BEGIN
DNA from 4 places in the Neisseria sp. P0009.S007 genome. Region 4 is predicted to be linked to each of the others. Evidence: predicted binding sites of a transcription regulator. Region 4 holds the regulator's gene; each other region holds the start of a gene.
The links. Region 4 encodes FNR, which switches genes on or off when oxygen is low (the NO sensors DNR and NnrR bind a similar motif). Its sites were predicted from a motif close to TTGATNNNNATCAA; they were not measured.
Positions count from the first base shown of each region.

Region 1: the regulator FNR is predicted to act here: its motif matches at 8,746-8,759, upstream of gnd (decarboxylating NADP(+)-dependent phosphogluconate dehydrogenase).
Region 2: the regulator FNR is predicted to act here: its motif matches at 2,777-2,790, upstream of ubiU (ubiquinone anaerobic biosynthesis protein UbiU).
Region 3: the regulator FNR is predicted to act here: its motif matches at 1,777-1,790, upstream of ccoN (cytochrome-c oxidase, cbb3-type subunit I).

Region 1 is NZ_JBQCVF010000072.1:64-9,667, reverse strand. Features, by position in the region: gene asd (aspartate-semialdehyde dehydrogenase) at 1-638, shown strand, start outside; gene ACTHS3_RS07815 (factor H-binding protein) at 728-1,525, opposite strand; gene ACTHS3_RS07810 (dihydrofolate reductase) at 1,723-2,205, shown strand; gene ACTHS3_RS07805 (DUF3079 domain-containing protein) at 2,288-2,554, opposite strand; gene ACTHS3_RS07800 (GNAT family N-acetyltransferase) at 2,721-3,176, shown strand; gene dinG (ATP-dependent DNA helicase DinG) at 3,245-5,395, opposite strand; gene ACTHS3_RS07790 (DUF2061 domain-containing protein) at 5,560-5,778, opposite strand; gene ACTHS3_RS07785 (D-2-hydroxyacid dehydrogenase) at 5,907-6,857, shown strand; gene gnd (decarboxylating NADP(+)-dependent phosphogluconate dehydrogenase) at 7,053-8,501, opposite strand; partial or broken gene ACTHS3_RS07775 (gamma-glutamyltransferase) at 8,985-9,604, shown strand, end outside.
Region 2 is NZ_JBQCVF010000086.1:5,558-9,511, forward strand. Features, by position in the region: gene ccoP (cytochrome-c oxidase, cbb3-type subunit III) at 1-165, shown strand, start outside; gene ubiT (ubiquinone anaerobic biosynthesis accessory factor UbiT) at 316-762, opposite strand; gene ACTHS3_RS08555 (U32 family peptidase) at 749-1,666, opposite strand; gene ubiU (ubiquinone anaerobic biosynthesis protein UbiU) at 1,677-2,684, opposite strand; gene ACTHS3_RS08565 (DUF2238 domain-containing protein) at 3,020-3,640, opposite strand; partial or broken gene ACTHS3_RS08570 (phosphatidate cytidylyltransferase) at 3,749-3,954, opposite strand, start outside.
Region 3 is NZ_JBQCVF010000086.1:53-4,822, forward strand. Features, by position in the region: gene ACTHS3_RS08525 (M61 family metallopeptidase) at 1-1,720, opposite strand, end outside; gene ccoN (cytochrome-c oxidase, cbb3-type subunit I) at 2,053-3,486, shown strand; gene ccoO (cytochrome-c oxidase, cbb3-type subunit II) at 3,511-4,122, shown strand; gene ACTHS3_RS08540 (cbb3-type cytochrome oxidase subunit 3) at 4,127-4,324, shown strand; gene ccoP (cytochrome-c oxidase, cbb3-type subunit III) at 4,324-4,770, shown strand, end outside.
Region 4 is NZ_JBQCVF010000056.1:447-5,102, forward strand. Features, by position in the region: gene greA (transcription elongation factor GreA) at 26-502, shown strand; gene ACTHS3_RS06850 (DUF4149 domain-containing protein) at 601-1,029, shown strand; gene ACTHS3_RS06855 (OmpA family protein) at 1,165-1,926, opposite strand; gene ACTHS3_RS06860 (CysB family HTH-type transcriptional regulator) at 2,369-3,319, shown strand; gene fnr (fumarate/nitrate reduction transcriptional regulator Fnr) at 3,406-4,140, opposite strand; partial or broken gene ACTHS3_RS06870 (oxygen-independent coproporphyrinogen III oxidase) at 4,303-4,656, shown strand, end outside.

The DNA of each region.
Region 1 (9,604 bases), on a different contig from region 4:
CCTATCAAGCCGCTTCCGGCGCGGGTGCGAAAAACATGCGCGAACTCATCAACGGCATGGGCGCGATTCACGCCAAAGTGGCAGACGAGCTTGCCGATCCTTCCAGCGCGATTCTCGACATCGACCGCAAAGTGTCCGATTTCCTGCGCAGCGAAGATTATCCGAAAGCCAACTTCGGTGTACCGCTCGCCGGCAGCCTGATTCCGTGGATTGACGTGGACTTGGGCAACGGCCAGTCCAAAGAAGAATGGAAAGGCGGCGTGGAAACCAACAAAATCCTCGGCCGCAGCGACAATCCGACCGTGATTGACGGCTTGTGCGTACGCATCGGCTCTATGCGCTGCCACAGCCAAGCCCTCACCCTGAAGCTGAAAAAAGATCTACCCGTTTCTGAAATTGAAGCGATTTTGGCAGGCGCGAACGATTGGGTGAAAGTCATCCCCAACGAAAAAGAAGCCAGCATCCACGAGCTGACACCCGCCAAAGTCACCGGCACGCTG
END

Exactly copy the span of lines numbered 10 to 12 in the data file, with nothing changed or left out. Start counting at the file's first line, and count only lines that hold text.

Region 4 is NZ_JBQCVF010000056.1:447-5,102, forward strand. Features, by position in the region: gene greA (transcription elongation factor GreA) at 26-502, shown strand; gene ACTHS3_RS06850 (DUF4149 domain-containing protein) at 601-1,029, shown strand; gene ACTHS3_RS06855 (OmpA family protein) at 1,165-1,926, opposite strand; gene ACTHS3_RS06860 (CysB family HTH-type transcriptional regulator) at 2,369-3,319, shown strand; gene fnr (fumarate/nitrate reduction transcriptional regulator Fnr) at 3,406-4,140, opposite strand; partial or broken gene ACTHS3_RS06870 (oxygen-independent coproporphyrinogen III oxidase) at 4,303-4,656, shown strand, end outside.

The DNA of each region.
Region 1 (9,604 bases), on a different contig from region 4: